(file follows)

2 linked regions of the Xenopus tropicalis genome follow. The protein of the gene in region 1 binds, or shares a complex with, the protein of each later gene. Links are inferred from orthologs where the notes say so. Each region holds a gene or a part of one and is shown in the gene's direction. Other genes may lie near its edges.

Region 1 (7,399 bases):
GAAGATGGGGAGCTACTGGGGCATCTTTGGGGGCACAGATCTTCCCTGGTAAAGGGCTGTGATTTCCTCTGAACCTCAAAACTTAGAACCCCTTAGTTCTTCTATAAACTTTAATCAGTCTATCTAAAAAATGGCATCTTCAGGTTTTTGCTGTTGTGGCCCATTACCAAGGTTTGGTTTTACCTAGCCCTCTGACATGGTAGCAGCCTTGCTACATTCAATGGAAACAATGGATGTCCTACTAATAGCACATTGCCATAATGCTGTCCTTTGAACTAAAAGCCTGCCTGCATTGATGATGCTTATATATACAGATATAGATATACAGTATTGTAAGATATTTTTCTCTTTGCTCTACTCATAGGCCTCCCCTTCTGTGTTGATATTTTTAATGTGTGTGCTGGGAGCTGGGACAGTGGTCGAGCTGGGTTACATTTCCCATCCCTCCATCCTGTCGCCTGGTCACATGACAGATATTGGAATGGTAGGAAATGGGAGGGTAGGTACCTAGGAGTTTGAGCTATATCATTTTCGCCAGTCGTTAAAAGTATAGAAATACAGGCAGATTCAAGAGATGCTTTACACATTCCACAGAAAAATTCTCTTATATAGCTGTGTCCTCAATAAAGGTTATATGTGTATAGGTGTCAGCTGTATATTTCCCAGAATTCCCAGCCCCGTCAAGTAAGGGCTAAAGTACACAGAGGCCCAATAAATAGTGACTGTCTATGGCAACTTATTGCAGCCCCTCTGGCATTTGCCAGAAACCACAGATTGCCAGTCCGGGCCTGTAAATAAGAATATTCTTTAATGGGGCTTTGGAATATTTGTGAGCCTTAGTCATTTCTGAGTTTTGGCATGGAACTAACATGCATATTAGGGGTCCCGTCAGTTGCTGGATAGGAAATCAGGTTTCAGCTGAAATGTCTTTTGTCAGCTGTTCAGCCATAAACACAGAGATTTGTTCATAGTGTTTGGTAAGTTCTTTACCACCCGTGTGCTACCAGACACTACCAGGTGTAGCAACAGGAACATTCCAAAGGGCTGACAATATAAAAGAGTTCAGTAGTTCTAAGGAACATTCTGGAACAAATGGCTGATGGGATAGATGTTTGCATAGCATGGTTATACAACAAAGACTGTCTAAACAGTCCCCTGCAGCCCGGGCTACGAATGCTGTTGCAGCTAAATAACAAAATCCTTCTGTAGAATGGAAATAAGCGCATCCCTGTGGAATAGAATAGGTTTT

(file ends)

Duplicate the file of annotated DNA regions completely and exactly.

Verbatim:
2 linked regions of the Xenopus tropicalis genome follow. The protein of the gene in region 1 binds, or shares a complex with, the protein of each later gene. Links are inferred from orthologs where the notes say so. Each region holds a gene or a part of one and is shown in the gene's direction. Other genes may lie near its edges.

Region 1 (7,399 bases):
GAAGATGGGGAGCTACTGGGGCATCTTTGGGGGCACAGATCTTCCCTGGTAAAGGGCTGTGATTTCCTCTGAACCTCAAAACTTAGAACCCCTTAGTTCTTCTATAAACTTTAATCAGTCTATCTAAAAAATGGCATCTTCAGGTTTTTGCTGTTGTGGCCCATTACCAAGGTTTGGTTTTACCTAGCCCTCTGACATGGTAGCAGCCTTGCTACATTCAATGGAAACAATGGATGTCCTACTAATAGCACATTGCCATAATGCTGTCCTTTGAACTAAAAGCCTGCCTGCATTGATGATGCTTATATATACAGATATAGATATACAGTATTGTAAGATATTTTTCTCTTTGCTCTACTCATAGGCCTCCCCTTCTGTGTTGATATTTTTAATGTGTGTGCTGGGAGCTGGGACAGTGGTCGAGCTGGGTTACATTTCCCATCCCTCCATCCTGTCGCCTGGTCACATGACAGATATTGGAATGGTAGGAAATGGGAGGGTAGGTACCTAGGAGTTTGAGCTATATCATTTTCGCCAGTCGTTAAAAGTATAGAAATACAGGCAGATTCAAGAGATGCTTTACACATTCCACAGAAAAATTCTCTTATATAGCTGTGTCCTCAATAAAGGTTATATGTGTATAGGTGTCAGCTGTATATTTCCCAGAATTCCCAGCCCCGTCAAGTAAGGGCTAAAGTACACAGAGGCCCAATAAATAGTGACTGTCTATGGCAACTTATTGCAGCCCCTCTGGCATTTGCCAGAAACCACAGATTGCCAGTCCGGGCCTGTAAATAAGAATATTCTTTAATGGGGCTTTGGAATATTTGTGAGCCTTAGTCATTTCTGAGTTTTGGCATGGAACTAACATGCATATTAGGGGTCCCGTCAGTTGCTGGATAGGAAATCAGGTTTCAGCTGAAATGTCTTTTGTCAGCTGTTCAGCCATAAACACAGAGATTTGTTCATAGTGTTTGGTAAGTTCTTTACCACCCGTGTGCTACCAGACACTACCAGGTGTAGCAACAGGAACATTCCAAAGGGCTGACAATATAAAAGAGTTCAGTAGTTCTAAGGAACATTCTGGAACAAATGGCTGATGGGATAGATGTTTGCATAGCATGGTTATACAACAAAGACTGTCTAAACAGTCCCCTGCAGCCCGGGCTACGAATGCTGTTGCAGCTAAATAACAAAATCCTTCTGTAGAATGGAAATAAGCGCATCCCTGTGGAATAGAATAGGTTTT